Banksy, the elusive artist responsible for the coolest street graffiti in London, recently set up shop in Israel’s “least friendly hotel room.” The aforementioned hotel room is the Walled Off Hotel. This unfriendly-sounding locale is a hotel on the West Bank of Bethlehem with windows overlooking the walls that separate the West Bank from Israel, which is probably the most depressing vista possible for the hospitality industry. Almost every window of the hotel opens up to a 30-foot wall of concrete.
The above picture decorates one of the rooms just above a king size bed, continuing Banksy’s theme of contrasting real world angst with natural delicacy. Here, instead of a protester throwing a flower in in lieu of a molotov cocktail, you have an Israeli soldier and Palestinian teen locked in pillow combat.
The other pieces are less mural based, and use the modern art installation to maximum effect. One piece uses a monkey to make a comment on the treatment of those doing service jobs.
The other piece is more like a museum installation, with a looming comment on the surveillance state via trophies made of cameras. Below lies a wax statue depicting the signing of the Balfour Declaration, the 1917 document describing the intent to create a Jewish homeland in Palestine.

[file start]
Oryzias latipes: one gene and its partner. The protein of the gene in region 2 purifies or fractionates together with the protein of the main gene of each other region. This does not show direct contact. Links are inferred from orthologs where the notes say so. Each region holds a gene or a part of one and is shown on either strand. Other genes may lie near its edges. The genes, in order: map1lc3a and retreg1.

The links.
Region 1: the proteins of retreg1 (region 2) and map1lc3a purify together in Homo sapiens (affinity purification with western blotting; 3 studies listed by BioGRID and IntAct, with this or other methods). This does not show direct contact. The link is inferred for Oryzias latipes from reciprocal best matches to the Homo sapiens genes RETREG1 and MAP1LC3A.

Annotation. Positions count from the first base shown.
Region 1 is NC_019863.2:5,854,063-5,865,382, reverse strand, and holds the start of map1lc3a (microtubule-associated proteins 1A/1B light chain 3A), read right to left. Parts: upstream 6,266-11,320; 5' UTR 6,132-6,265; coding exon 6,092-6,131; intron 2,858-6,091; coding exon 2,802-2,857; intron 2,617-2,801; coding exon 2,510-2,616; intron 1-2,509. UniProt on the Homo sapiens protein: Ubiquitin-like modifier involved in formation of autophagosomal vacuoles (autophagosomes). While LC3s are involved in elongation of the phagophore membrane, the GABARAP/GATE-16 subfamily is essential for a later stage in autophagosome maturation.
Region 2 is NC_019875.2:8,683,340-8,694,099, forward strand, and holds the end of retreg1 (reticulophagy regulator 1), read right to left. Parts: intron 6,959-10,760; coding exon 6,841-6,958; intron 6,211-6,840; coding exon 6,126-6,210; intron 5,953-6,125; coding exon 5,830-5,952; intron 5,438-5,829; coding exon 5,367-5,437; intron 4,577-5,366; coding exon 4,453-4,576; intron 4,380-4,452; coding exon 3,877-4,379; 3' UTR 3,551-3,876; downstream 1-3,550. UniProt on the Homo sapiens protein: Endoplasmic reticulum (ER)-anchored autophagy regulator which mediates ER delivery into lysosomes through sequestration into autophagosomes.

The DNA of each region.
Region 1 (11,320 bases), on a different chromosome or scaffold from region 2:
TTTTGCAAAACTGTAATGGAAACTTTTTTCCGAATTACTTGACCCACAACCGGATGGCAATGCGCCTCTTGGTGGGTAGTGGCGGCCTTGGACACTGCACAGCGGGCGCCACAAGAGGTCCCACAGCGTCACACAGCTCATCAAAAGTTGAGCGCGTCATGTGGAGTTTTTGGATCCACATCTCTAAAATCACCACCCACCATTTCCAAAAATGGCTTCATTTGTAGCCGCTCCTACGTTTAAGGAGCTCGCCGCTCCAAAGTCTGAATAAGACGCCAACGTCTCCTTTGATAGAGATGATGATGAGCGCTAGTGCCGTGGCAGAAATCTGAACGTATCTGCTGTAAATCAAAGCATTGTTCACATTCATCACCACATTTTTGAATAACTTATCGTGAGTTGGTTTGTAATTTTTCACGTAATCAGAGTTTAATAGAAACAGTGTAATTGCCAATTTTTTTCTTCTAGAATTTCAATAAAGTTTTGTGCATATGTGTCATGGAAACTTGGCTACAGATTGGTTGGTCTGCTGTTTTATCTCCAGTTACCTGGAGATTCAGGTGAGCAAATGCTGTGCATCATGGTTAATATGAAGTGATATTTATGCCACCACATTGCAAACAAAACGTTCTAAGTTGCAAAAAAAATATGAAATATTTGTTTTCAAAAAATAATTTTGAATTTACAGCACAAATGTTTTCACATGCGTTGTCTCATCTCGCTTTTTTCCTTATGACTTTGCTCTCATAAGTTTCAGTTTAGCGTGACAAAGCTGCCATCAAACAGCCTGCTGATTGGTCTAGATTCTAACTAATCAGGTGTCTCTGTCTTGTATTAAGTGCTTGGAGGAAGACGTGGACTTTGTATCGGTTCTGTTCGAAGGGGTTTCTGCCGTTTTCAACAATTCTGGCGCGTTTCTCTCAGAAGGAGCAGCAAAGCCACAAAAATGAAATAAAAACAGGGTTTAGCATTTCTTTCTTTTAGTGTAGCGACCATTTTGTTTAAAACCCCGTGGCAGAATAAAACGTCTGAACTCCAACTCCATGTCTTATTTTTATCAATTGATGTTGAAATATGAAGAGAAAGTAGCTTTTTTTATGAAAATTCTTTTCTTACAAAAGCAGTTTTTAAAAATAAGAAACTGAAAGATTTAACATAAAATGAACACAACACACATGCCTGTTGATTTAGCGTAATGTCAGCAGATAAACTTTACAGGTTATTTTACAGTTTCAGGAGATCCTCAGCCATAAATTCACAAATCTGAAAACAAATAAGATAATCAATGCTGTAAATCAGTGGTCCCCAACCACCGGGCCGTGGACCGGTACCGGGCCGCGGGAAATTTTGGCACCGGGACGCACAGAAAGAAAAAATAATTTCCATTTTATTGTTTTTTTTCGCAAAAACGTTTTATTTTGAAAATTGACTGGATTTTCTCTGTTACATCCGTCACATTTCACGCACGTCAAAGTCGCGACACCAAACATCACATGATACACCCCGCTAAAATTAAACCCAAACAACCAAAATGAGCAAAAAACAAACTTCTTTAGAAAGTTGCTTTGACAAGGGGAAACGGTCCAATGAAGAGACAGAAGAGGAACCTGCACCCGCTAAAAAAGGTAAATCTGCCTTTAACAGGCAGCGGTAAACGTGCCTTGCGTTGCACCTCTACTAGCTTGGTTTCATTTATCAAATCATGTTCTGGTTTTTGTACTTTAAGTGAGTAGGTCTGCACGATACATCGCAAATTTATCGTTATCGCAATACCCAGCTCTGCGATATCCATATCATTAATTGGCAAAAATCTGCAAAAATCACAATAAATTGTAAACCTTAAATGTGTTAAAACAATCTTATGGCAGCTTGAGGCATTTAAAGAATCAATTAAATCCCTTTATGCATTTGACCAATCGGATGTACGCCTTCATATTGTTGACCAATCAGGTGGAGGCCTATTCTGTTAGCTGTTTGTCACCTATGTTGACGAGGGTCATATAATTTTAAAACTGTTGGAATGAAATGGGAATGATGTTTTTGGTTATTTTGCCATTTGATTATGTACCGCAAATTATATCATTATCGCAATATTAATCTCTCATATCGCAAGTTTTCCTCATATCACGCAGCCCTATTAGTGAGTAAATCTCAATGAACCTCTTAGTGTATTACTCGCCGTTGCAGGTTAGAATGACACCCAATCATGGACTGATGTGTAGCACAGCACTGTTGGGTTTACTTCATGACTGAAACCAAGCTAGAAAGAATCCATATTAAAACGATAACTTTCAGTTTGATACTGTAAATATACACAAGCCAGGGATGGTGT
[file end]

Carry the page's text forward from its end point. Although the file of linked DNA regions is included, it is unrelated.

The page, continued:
This is not Banksy’s first foray into the contentious field of Israeli and Palestinian issues. He has visited the West Bank for years, and even made a video documentary about his time there. Four street murals were credited to him in Gaza, and these installations show his increasing desire to articulate the issues of the region through his striking art.
Soon you too can visit the hotel, as it opens March 11th. This is perhaps his most ambitious project since 2015’s consumerist comment Dismaland, and seems even more controversial. As the world wades further into an era of fear, confusion and prejudice, Banksy reminds us that art can help us see issues threw a broader perspective.
Now more than ever, Banksy has an opportunity to capture the minds of our uniquely anxiety inducing age.